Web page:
[At-Large] The visa to Canada and fall of participation of LAC in ATLAS III

Evan Leibovitch evan at telly.org
Sun Oct 27 09:55:11 UTC 2019

On Sun, 27 Oct 2019 at 01:26, Nadira Alaraj <nadira.araj at gmail.com> wrote:

> What I do see in the case of all those Canadian visa applicants were
> declined that they do have the qualifications to be a candidate immigrants
> -given the assumption that their visa application and supporting documents
> are fully fulfilled.

I'll politely disagree. The approval process for tourist and conference
visas and the associated criteria, in most countries, is very different
from applying for work, resident or even student visas.

Criteria for conventional immigration can be factors such as "do you
possess skills that are in demand here", "do you have an offer of
work/study", "are you willing to locate in areas that need population
growth" etc. There is even a point system
<https://www.onthemovetoronto.com/canada-immigration-points/> used to
evaluate suitability. Rules are different for UNHCR-status refugees.

In contrast, the primary criteria for tourist or conference visas (again,
from selected countries) is "are you likely to return home after the
conference, or are you seeking to forfeit the return leg of your travel and
try to remain in Canada". Based on past experiences, those planning to stay
long-term after entering using a short-term visa tended not to be truthful
in their applications, leading now to case-by-case evaluations and
arbitrary judgments biased towards denial. As one example: having immediate
family already in Canada, a positive factor for long-term immigration, is a
negative factor for a conference visa (officials may believe that you have
incentive to join that family and not return home after the conference is
over). This is why there are often humiliating demands made, such as
intimate details of employment, or how many assets or family do you have at
home (based on the assumption: the more you have at home, the less likely
you are to abandon it by remaining in Canada).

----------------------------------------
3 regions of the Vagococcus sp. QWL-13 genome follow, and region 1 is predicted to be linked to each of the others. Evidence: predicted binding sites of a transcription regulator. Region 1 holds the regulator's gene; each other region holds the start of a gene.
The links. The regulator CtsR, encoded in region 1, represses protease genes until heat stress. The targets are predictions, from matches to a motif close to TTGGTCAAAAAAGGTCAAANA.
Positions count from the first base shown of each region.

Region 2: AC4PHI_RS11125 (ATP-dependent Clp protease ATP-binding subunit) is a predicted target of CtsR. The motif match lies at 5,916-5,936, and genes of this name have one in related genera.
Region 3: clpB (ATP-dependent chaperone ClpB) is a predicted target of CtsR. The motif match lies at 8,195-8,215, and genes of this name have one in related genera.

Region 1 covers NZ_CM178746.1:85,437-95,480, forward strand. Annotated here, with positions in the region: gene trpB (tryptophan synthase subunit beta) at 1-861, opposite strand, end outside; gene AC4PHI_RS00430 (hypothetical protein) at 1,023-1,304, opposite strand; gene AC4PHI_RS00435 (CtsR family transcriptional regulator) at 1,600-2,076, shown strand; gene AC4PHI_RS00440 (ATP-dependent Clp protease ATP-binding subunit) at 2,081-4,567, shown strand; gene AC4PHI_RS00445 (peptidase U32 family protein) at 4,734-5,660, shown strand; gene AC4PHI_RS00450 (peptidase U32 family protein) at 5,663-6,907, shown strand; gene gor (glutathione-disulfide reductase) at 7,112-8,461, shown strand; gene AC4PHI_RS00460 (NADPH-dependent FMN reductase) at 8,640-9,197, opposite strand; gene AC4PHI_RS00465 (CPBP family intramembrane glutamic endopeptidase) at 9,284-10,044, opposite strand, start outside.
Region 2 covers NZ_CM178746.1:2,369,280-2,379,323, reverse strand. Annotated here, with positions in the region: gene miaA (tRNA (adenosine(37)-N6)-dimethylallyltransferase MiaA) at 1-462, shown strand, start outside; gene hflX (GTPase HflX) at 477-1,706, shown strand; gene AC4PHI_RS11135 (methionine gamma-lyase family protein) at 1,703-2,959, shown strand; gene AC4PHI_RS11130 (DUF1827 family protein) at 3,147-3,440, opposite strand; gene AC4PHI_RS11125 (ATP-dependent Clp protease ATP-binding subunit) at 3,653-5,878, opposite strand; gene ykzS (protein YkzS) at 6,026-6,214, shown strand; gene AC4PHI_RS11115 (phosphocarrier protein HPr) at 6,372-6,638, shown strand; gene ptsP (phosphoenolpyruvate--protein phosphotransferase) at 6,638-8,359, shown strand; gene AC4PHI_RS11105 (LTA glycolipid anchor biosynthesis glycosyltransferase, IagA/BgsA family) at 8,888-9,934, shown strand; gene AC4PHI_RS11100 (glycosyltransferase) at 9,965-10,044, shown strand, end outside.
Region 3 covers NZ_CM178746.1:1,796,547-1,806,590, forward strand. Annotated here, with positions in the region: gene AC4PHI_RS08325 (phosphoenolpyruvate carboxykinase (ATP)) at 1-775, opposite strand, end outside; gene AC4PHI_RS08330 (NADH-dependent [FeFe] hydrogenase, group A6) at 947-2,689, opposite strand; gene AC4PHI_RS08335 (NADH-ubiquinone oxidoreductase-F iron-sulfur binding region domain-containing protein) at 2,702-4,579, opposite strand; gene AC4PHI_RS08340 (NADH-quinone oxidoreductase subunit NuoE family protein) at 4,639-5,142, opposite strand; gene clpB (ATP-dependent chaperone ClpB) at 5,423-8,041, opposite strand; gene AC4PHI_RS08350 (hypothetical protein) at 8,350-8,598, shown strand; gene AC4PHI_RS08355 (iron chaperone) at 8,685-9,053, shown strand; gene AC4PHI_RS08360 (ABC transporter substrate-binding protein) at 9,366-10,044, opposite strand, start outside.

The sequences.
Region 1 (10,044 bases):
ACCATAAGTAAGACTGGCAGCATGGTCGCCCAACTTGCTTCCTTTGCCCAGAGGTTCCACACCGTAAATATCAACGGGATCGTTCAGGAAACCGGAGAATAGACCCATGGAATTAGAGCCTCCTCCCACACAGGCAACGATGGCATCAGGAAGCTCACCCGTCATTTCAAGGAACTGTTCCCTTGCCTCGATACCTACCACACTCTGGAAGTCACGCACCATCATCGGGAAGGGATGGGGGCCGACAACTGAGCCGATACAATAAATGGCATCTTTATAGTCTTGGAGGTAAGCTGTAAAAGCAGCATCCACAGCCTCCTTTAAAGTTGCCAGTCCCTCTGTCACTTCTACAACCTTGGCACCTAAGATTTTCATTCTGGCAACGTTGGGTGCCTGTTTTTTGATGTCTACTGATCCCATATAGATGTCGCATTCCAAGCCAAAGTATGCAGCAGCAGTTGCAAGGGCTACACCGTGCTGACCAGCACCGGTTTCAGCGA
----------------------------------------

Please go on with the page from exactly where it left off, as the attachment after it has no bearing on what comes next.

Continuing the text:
Again, I am neither endorsing nor defending this, and the processes above
are highly controversial inside Canada. (Indeed, as some of you may know we
just concluded an election in which immigration was a significant campaign
issue.) I am simply trying to explain the rationale given to me when I'd
intervened earlier this year on behalf of two people denied visas to attend
a different conference that I was involved with. We were close to a
successful appeal but we ran out of time; they'd waited too long to start
the process.

My advise to any future visa applicants to countries with reputation of
> declining visas to provide extra supporting documents to proof that they
> are deeply rooted in your countries and they have no intentions to
> immigrate. Providing bank account statement, a letter from employer, is
> not enough, they need to provide other documents even it is not listed as
> required. Examples, ownership of an assets, membership of local
> bodies/chapters that are globally acknowledged such as a member of chamber
> of commerce, Rotary, etc.

Agreed. It helps if you understand the motives for denial and are ready to
address them up front.

It also helps if there is someone local to assist, advocate and launch
appeals from within Canada. An explanation such as what I gave above SHOULD
have been provided by Constituency Travel as soon as the venue and
travellers were known. It's been a while but I recall that ICANN and their
travel contractors were usually pretty good about this kind of thing. Or
maybe I'm thinking too far back, when cities bid for ICANN meeting
locations like they were the Olympics, so the venue has a well-established
local organizer with a wealth of this kind of knowledge. In any case, this
kind of service needs to be provided well, and not just for Canada. If
you're from the "wrong" place even Schengen can be a nightmare.

Wishing those whom visas declined this time never have this experience
> again.

The best, the only real advice I can offer is: DO NOT PROCRASTINATE. Apply
as soon as your attendance is confirmed. And ensure that your host has a
partner/agent with local knowledge, able to assist,

- Evan
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